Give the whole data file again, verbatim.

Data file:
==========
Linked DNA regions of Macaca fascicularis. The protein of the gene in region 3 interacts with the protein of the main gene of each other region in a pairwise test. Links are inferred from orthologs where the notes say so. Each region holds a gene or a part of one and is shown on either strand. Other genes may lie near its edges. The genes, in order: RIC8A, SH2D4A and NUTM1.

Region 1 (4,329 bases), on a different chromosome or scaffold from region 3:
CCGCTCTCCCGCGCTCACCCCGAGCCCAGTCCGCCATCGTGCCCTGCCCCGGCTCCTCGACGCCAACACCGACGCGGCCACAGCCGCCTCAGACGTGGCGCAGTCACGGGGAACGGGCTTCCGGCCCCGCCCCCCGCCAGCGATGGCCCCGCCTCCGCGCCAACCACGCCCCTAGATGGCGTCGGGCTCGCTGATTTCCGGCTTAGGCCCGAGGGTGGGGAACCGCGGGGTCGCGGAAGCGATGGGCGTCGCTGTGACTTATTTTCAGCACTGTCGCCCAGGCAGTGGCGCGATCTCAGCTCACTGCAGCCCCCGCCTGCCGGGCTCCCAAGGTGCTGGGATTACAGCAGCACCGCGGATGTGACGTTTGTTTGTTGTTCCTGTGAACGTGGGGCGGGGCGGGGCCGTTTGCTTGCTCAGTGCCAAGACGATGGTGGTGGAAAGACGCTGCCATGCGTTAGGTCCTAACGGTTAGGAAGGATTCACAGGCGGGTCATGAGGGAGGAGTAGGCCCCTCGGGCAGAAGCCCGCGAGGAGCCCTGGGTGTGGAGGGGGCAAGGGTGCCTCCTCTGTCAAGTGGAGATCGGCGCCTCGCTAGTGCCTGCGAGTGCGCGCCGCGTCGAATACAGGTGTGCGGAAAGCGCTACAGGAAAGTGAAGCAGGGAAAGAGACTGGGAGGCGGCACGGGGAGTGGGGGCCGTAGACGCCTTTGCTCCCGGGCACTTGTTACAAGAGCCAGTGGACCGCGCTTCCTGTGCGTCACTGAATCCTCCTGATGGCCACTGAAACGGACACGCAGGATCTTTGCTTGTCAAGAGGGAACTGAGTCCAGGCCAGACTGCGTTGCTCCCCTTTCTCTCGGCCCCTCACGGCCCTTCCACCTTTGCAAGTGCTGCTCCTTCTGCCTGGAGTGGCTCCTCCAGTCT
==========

Linked DNA regions of Macaca fascicularis. The protein of the gene in region 3 interacts with the protein of the main gene of each other region in a pairwise test. Links are inferred from orthologs where the notes say so. Each region holds a gene or a part of one and is shown on either strand. Other genes may lie near its edges. The genes, in order: RIC8A, SH2D4A and NUTM1.

Region 1 (4,329 bases), on a different chromosome or scaffold from region 3:
CCGCTCTCCCGCGCTCACCCCGAGCCCAGTCCGCCATCGTGCCCTGCCCCGGCTCCTCGACGCCAACACCGACGCGGCCACAGCCGCCTCAGACGTGGCGCAGTCACGGGGAACGGGCTTCCGGCCCCGCCCCCCGCCAGCGATGGCCCCGCCTCCGCGCCAACCACGCCCCTAGATGGCGTCGGGCTCGCTGATTTCCGGCTTAGGCCCGAGGGTGGGGAACCGCGGGGTCGCGGAAGCGATGGGCGTCGCTGTGACTTATTTTCAGCACTGTCGCCCAGGCAGTGGCGCGATCTCAGCTCACTGCAGCCCCCGCCTGCCGGGCTCCCAAGGTGCTGGGATTACAGCAGCACCGCGGATGTGACGTTTGTTTGTTGTTCCTGTGAACGTGGGGCGGGGCGGGGCCGTTTGCTTGCTCAGTGCCAAGACGATGGTGGTGGAAAGACGCTGCCATGCGTTAGGTCCTAACGGTTAGGAAGGATTCACAGGCGGGTCATGAGGGAGGAGTAGGCCCCTCGGGCAGAAGCCCGCGAGGAGCCCTGGGTGTGGAGGGGGCAAGGGTGCCTCCTCTGTCAAGTGGAGATCGGCGCCTCGCTAGTGCCTGCGAGTGCGCGCCGCGTCGAATACAGGTGTGCGGAAAGCGCTACAGGAAAGTGAAGCAGGGAAAGAGACTGGGAGGCGGCACGGGGAGTGGGGGCCGTAGACGCCTTTGCTCCCGGGCACTTGTTACAAGAGCCAGTGGACCGCGCTTCCTGTGCGTCACTGAATCCTCCTGATGGCCACTGAAACGGACACGCAGGATCTTTGCTTGTCAAGAGGGAACTGAGTCCAGGCCAGACTGCGTTGCTCCCCTTTCTCTCGGCCCCTCACGGCCCTTCCACCTTTGCAAGTGCTGCTCCTTCTGCCTGGAGTGGCTCCTCCAGTCT